Or your friend’s book. Your mother’s book. Whatever.
Anyway, this is by far the most complete guide to self-publishing we’ve ever seen, so all we can say is “Use this info wisely, grasshopper. It’s not pure gold but very, very close. Read on and you’ll see:
by Nicole Dieker
So you want to self-publish your book? You’re in good company. Plenty of authors have gone ahead of you, working to prove that high-quality books can hold their own in the marketplace without the support of a traditional publisher. Amazon, of course, has changed the entire publishing landscape, but authors have been taking control of the publication process as far back as Charles Dickens, or the Brontë sisters. Self-publishing works, if done well—and for the right reasons.
Even though you’re reading an article titled “How to Self-Publish a Book,” the first question to ask is should you self-publish your book? I’m going to assume, at this point, that you have a book; it might not be revised, it might not be edited, but it is drafted and you’re starting to think about the publication phase.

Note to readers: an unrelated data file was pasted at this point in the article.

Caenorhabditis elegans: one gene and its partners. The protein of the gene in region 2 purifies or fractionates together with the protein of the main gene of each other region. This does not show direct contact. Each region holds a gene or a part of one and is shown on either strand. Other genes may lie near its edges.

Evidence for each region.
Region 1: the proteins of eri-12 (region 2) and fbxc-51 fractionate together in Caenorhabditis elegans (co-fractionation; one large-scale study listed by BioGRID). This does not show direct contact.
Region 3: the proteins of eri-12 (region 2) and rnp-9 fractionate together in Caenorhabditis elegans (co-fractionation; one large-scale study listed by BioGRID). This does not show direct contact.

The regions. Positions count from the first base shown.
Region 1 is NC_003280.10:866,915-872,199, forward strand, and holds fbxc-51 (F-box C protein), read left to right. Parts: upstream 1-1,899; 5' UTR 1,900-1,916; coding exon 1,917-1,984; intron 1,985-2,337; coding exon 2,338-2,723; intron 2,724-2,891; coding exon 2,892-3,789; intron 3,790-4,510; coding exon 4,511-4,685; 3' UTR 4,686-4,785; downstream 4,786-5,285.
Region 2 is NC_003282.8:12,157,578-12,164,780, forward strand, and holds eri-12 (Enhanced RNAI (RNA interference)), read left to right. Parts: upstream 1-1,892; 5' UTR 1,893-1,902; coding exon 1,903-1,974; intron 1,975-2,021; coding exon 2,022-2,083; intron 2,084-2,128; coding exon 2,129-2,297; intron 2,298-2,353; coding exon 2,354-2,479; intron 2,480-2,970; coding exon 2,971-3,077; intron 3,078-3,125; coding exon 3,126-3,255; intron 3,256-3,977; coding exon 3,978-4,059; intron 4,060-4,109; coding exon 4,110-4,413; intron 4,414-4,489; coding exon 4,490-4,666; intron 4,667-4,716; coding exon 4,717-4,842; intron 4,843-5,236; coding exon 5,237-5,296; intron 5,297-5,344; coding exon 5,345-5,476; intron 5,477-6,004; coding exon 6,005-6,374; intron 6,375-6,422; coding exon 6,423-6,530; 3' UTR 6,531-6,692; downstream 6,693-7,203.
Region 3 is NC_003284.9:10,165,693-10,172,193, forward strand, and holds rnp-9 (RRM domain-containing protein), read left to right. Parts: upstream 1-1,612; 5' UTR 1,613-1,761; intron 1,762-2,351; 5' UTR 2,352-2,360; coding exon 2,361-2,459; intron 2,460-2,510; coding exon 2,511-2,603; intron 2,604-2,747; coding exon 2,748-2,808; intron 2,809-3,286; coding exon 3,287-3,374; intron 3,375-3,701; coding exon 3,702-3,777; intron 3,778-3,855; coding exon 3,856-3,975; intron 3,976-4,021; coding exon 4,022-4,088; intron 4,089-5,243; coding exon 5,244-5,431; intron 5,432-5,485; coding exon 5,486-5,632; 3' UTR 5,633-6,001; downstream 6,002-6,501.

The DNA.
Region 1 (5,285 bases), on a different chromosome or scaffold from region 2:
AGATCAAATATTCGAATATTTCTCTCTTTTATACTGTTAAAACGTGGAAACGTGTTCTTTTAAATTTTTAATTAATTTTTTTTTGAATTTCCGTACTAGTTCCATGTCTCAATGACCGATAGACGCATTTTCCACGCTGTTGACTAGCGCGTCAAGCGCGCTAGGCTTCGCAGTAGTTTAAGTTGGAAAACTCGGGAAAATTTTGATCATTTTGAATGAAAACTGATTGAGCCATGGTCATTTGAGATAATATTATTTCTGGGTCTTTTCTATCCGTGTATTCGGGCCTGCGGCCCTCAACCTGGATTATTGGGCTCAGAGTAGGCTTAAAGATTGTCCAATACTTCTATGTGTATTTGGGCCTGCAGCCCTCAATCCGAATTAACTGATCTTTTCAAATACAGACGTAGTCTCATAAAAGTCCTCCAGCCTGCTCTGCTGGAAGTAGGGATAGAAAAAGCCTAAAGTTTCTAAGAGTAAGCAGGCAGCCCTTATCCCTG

I’m also going to assume that you want to publish your book at the professional level. If you want to just put your book on Amazon and not worry about professional copy editing or a large-scale marketing campaign, that’s cool. Plenty of people do that, and Amazon has excellent step-by-step instructions. You might even make a few bucks.
It’s also for people who want to self-publish because they’ve decided that’s the right choice for their book.
“Some people do come to self-publishing saying ‘I know this is right for me, I’m excited about it, I want to get my hands dirty and figure all this stuff out,’ and for some people it’s very much a backup,” Brooke Warner, co-founder of She Writes Press, explains. Although it’s perfectly fine to choose self-publishing after querying your book in the traditional publishing market, you shouldn’t go in thinking “well, I couldn’t get an agent, so it looks like self-publishing is my only option.” Self-publishing should always be something you actively decide to do.
So consider this post an aid in your making that decision. I want to reference (and recommend) two books that were invaluable during my own self-publishing process: Brooke Warner’s Green-light Your Book: How Authors Can Succeed in the New Era of Publishing and Beth Jusino’s The Author’s Guide to Marketing: Make a Plan to Attract More Readers and Sell More Books (You May Even Enjoy It). I reached out to both Warner and Jusino as I wrote this post, so you’ll see their advice interspersed with mine….